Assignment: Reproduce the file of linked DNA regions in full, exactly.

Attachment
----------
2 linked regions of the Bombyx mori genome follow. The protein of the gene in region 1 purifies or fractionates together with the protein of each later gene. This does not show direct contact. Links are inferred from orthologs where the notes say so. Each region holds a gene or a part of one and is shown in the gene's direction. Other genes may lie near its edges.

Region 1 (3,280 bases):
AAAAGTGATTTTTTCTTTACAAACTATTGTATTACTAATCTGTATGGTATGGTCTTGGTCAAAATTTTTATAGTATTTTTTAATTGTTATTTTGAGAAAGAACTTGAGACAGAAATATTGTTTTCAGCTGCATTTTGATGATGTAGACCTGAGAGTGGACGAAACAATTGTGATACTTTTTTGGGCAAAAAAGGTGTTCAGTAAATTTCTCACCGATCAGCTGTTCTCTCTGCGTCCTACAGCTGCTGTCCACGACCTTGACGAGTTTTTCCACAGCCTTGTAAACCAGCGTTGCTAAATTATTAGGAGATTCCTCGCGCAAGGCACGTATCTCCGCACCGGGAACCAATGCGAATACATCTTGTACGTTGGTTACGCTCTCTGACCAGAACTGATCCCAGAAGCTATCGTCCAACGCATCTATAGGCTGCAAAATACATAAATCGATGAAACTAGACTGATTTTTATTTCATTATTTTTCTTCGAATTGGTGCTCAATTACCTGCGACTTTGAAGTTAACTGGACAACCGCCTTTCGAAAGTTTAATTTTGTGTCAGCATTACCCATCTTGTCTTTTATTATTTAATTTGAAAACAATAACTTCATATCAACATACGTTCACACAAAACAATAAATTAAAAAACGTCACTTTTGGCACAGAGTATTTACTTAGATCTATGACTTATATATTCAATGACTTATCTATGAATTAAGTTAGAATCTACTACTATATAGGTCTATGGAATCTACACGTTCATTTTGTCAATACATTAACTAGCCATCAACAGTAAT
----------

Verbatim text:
2 linked regions of the Bombyx mori genome follow. The protein of the gene in region 1 purifies or fractionates together with the protein of each later gene. This does not show direct contact. Links are inferred from orthologs where the notes say so. Each region holds a gene or a part of one and is shown in the gene's direction. Other genes may lie near its edges.

Region 1 (3,280 bases):
AAAAGTGATTTTTTCTTTACAAACTATTGTATTACTAATCTGTATGGTATGGTCTTGGTCAAAATTTTTATAGTATTTTTTAATTGTTATTTTGAGAAAGAACTTGAGACAGAAATATTGTTTTCAGCTGCATTTTGATGATGTAGACCTGAGAGTGGACGAAACAATTGTGATACTTTTTTGGGCAAAAAAGGTGTTCAGTAAATTTCTCACCGATCAGCTGTTCTCTCTGCGTCCTACAGCTGCTGTCCACGACCTTGACGAGTTTTTCCACAGCCTTGTAAACCAGCGTTGCTAAATTATTAGGAGATTCCTCGCGCAAGGCACGTATCTCCGCACCGGGAACCAATGCGAATACATCTTGTACGTTGGTTACGCTCTCTGACCAGAACTGATCCCAGAAGCTATCGTCCAACGCATCTATAGGCTGCAAAATACATAAATCGATGAAACTAGACTGATTTTTATTTCATTATTTTTCTTCGAATTGGTGCTCAATTACCTGCGACTTTGAAGTTAACTGGACAACCGCCTTTCGAAAGTTTAATTTTGTGTCAGCATTACCCATCTTGTCTTTTATTATTTAATTTGAAAACAATAACTTCATATCAACATACGTTCACACAAAACAATAAATTAAAAAACGTCACTTTTGGCACAGAGTATTTACTTAGATCTATGACTTATATATTCAATGACTTATCTATGAATTAAGTTAGAATCTACTACTATATAGGTCTATGGAATCTACACGTTCATTTTGTCAATACATTAACTAGCCATCAACAGTAAT